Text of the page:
Leonpryce’s Weblog

3D Max & Research

3D Applications

Posted by tyrone on December 11, 2007

Some of the following 3D Applications are widely used with the 3D industry: 

  1. After Burn
  2. Cinema 4D
  3. Maya
  4. 3DS Max
  5. Auto CAD
  6. Unreal ED
  7. Light wave
  8. Rhino
  9. Havok
  10. Serif Plus
  11. 3D Plus
  12. MojoWorld                 
  13. Poser
  14. VRML (Virtual Reality Modelling Language)
  15. Wings 3D
  16. MoI
  17. Maxon- Cinebench release 10
  18. Potion Studios
  19. Apollo 3D
  20. Bryce
  21. Director 3D
  22. Strata
  23. Truespace
  24. Vue D’Esprit
  25. ZBrush

 This is a sort list of some of the 3D Application used in the industry

Bryce is a 3D modelling, rendering and animation Application specializing in landscapes. The name is taken from “Bryce Canyon” a rugged region with many of the same landscapes that were first simulated with the software.

bryce4_pr.jpg

this is an image of an inside view of “Bryce” software, The original “Bryce” software came from work with geometry to create a realistic computer image of mountain ranges and different landscapes. This was developed by “Ken Musgrave” who later created “MojoWorld”, and continued by “Eric Wenger”.

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Posted by tyrone on December 11, 2007

RED

this is a 3D image made in “Bryce” by “Martin H. Andersen” and its called “RED”

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3D Applications

Posted by tyrone on December 11, 2007

AltoSax

this is a 3D image made by “Jason Bohanon”

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Production Pipeline Main Research

Posted by tyrone on November 27, 2007

Production Pipelines    The process for producing animation generally has the following stages: 

Link

  1. Idea, brief, treatment, script, production planning.
  2. Concept Design
  3. Storyboarding
  4. Production Design and Visual Development
  5. Recording the Dialogue
  6. Building the Models, Rigging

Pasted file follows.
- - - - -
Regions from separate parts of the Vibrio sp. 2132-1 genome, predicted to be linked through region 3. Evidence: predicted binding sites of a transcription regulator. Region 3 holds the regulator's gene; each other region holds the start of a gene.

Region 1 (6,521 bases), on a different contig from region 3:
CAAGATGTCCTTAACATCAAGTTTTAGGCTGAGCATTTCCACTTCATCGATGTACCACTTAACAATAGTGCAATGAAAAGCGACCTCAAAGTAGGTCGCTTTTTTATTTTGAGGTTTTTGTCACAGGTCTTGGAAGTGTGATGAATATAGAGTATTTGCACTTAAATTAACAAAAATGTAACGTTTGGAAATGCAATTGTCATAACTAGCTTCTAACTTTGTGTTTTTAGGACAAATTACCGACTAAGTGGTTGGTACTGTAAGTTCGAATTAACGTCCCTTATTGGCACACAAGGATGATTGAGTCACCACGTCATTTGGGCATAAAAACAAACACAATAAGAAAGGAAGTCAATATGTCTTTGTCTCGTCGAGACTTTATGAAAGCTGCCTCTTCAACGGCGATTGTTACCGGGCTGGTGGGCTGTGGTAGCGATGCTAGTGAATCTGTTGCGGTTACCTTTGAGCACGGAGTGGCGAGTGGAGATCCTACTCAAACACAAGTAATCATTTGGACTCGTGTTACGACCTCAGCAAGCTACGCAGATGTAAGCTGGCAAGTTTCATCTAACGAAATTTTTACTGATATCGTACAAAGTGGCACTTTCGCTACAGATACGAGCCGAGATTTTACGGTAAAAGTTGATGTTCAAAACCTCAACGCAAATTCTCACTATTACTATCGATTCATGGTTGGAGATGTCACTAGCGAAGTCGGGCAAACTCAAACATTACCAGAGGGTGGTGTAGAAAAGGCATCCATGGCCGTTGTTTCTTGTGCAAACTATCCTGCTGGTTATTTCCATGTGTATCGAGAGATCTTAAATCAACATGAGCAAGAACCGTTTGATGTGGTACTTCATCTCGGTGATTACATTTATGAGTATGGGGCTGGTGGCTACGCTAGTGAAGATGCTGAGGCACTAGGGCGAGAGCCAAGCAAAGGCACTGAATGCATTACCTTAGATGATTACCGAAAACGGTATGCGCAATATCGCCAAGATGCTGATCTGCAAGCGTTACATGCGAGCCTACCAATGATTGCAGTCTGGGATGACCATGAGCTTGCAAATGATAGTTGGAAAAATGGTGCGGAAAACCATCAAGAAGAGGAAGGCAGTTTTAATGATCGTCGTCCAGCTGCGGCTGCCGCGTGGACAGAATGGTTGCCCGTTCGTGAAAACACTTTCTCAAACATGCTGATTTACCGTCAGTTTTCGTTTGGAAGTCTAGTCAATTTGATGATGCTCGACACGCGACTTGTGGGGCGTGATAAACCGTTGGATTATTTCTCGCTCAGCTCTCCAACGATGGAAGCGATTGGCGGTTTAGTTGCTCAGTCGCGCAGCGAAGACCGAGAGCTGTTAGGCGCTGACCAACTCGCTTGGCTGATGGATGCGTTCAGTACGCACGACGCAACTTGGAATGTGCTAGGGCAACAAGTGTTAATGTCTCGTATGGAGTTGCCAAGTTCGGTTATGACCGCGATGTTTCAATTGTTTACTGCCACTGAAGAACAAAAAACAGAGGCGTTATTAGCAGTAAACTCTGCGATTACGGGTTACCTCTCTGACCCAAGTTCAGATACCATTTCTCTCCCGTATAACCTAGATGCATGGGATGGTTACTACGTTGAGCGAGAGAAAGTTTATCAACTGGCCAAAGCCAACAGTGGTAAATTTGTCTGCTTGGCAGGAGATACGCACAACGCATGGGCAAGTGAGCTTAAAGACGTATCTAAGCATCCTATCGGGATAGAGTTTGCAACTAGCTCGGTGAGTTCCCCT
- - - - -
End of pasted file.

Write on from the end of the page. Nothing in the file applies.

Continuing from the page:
7. Layouts and Animatics
  8. Animation
  9. Final Backgrounds and Colouring
  10. Lighting and Compositing
  11. Post Production

Idea and Planning

1.      Generally the first step in the production pipeline of an animation, is to first present the idea to the company which the writes wish the peoduction to be made by, for example, Diseny and/or Pixar, Dreamworks or Sqaure enix, this is the writen treatment, to sell the ieda, after which a script is written and an outline budget estabilshed when the idea and concertp have been pitched and a go-ahead gotten and the final budget estabilshed, the crew is the put together.

 Concept Design

2.      Next is the concept design will often start during the pre-production phase. This is the first stage of design, doing preliminary work to illustrate both the narrative and possible visual treatment of the project, a time to experiment with characterisation and style.

Storyboarding

3.      The next time is for the director to work closely with the atrist to viualise the script.The Storyboard illustrates the narrative, composes the shots, demonstrates action, indicates camera moves and maintains continuity”, (http://www.skillset.org/animation/careers/article_3768_2.asp#Storyboarding) the storyboard is ofter revised to suit the needs and comment of the director, the Producers and/or the client. “The more defined the final storyboard, the smoother the rest of the production process should be. Storyboard panels may be shot and edited to a preliminary guide track which can be called a story reel or animatic” (http://www.skillset.org/animation/careers/article_3768_2.asp#Storyboarding) 

 Production Design and Visual Development

4.      The Producers Designers and/or the Art Director will then work to create/develop a sytle of production and produce a final design to the character and the enviorments. “For 2D, model sheets and turnarounds of characters together with key backgrounds will be produced; for Stop Frame, characters and sets will be designed; for CG, designs for characters, environments and special effects will be produced” (http://www.skillset.org/animation/careers/article_3768_2.asp#Storyboarding).